Flanders highlighted Kansas’ ongoing efforts to support and grow CTE programs throughout his state and emphasized areas in which those successes could be replicated on a national scale. A main theme throughout his remarks focused on the need for CTE students to finish programs with industry recognized, nationally portable credentials or certificates. To help with this, Dr. Flanders proposed a centralized clearinghouse for credential data which could be accessed by states. He also voiced his support for increasing the allowable amount for a state reserve fund from 10 percent to 50 percent of a state’s local fund allocation to support greater flexibility for states.
Albrecht spoke last and focused his comments on the need for stronger relationships between secondary and postsecondary institutions. He stressed the value of his institution’s relationship with the Kenosha Unified School District saying, “Students beginning in grade 9 are exposed to college faculty and curriculum throughout their high school experience” and by the graduation they “will have earned between 18 [and] 40 college credits, building a pathway to college and career success.” Albrecht also spoke about the importance of employer engagement and listed the many ways in which Gateway has partnered with businesses to supplement CTE programs at his institution.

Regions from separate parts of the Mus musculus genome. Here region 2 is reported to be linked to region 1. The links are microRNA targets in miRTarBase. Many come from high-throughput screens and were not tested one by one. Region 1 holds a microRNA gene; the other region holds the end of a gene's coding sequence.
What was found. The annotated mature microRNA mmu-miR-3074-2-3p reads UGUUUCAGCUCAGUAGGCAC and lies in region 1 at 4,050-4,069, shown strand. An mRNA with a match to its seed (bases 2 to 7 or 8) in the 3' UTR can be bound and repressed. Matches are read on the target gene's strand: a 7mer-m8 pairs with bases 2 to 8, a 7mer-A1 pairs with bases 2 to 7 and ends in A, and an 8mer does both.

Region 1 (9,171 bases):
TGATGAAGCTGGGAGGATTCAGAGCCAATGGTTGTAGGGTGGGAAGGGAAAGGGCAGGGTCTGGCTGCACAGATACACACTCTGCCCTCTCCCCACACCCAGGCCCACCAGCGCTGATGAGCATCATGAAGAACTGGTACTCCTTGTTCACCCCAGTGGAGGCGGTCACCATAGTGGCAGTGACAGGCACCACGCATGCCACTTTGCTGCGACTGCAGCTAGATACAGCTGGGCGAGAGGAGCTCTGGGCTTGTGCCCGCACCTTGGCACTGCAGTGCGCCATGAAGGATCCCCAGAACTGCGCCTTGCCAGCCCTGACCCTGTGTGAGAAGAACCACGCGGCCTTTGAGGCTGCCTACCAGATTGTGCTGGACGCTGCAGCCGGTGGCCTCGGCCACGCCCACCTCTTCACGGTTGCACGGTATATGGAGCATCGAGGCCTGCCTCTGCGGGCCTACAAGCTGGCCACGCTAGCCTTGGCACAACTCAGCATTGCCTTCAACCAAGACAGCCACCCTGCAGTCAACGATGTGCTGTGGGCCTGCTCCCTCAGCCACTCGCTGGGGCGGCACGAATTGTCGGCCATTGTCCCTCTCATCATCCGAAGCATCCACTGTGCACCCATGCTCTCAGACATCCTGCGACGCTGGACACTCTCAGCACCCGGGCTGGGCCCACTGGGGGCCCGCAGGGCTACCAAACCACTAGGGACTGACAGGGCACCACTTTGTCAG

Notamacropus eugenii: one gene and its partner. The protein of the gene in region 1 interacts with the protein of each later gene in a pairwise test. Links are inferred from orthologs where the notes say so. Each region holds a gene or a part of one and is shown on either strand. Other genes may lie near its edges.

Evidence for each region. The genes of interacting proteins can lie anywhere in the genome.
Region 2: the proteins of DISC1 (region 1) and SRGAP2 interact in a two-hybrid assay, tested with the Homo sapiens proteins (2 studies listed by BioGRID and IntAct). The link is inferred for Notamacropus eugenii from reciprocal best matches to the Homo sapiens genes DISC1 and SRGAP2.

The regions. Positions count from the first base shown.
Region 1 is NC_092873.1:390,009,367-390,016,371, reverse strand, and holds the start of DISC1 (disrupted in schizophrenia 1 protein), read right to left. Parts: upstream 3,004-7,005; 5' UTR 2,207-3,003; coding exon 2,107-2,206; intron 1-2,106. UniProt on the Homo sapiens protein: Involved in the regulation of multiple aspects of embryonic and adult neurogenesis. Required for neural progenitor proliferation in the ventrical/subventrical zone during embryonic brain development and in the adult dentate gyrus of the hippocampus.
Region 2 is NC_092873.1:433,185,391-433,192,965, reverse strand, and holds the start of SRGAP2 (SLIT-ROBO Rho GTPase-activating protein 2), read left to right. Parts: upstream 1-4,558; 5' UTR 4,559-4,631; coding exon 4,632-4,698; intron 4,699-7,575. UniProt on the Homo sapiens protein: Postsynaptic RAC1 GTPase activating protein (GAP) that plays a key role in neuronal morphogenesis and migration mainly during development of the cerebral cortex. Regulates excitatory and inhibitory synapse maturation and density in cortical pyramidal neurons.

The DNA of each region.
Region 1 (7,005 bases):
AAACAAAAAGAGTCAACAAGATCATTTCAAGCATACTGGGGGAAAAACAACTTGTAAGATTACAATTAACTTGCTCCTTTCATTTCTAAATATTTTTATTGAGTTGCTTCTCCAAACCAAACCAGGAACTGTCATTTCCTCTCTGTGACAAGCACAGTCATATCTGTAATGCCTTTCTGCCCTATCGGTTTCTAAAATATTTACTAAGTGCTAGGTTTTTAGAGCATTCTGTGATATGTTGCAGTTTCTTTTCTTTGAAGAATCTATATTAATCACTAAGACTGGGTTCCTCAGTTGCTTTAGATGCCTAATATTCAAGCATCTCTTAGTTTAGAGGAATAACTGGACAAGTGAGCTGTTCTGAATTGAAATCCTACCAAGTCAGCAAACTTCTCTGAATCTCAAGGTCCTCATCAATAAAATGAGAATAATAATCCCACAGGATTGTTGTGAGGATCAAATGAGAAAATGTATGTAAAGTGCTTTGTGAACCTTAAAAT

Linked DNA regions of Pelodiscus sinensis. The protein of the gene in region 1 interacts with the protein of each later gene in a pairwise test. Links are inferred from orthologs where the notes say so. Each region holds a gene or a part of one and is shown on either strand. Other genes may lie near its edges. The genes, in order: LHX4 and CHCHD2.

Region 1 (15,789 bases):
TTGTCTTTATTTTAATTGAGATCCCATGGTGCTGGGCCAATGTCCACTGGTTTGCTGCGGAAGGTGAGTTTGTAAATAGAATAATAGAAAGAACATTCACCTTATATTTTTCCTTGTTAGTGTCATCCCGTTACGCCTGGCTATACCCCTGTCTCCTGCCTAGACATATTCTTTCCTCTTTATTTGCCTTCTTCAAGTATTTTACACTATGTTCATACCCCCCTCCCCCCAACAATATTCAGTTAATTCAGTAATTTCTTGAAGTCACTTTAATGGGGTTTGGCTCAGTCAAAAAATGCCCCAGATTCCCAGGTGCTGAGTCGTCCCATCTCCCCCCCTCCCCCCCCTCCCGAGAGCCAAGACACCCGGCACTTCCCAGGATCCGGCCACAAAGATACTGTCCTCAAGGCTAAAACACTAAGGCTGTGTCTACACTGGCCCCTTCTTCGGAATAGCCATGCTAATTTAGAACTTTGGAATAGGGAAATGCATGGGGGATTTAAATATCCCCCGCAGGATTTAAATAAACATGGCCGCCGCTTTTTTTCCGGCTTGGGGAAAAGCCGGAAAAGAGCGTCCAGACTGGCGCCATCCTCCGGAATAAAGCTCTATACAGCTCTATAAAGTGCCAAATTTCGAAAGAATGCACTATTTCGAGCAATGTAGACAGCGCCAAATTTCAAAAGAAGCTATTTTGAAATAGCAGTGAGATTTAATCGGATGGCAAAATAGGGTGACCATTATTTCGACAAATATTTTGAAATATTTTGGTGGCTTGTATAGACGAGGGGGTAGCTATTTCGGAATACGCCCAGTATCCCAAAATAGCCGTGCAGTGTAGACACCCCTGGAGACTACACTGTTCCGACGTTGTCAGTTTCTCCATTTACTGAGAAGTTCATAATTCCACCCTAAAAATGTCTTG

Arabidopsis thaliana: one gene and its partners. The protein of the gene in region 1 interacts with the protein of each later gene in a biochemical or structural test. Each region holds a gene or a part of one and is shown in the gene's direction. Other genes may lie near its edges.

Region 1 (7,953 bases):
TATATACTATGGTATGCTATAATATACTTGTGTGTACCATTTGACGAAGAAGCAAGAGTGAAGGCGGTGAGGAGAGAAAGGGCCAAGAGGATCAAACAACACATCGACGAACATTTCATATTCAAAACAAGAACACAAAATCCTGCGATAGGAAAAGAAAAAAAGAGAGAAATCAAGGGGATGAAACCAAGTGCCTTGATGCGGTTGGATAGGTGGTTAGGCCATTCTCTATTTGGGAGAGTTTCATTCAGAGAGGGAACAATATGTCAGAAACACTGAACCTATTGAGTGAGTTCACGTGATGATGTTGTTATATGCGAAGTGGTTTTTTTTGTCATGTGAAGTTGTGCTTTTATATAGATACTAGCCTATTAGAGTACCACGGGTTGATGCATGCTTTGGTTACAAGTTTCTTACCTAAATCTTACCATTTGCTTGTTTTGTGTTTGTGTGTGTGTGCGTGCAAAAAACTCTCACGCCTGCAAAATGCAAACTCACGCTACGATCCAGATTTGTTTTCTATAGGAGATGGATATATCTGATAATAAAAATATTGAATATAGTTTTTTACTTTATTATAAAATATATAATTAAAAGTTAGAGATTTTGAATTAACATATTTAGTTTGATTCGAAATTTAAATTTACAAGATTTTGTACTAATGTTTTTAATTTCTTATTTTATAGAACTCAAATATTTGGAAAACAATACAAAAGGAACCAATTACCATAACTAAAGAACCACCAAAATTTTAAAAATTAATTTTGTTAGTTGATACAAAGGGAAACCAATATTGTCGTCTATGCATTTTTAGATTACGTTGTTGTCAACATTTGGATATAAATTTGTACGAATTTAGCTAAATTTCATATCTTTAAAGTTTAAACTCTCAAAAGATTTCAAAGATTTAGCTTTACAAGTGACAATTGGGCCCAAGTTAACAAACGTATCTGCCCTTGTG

Committee members asked a great deal of questions following the testimony, which allowed witnesses to expand on various aspects of their remarks. Many Committee members took the opportunity to voice concern over the Administration’s proposals for competitive funding. Questions regarding equitable access to CTE programs and the unintended negative consequences that could arise from that type of distribution were raised throughout. Members also asked witnesses for recommendations and insights for how best to encourage CTE program partnerships with business and industry. Although no clear consensus was made regarding that, witnesses did reiterate the importance of private sector engagement with CTE programs and stressed that partnerships— rather than sponsorships— were indicative of quality business engagement.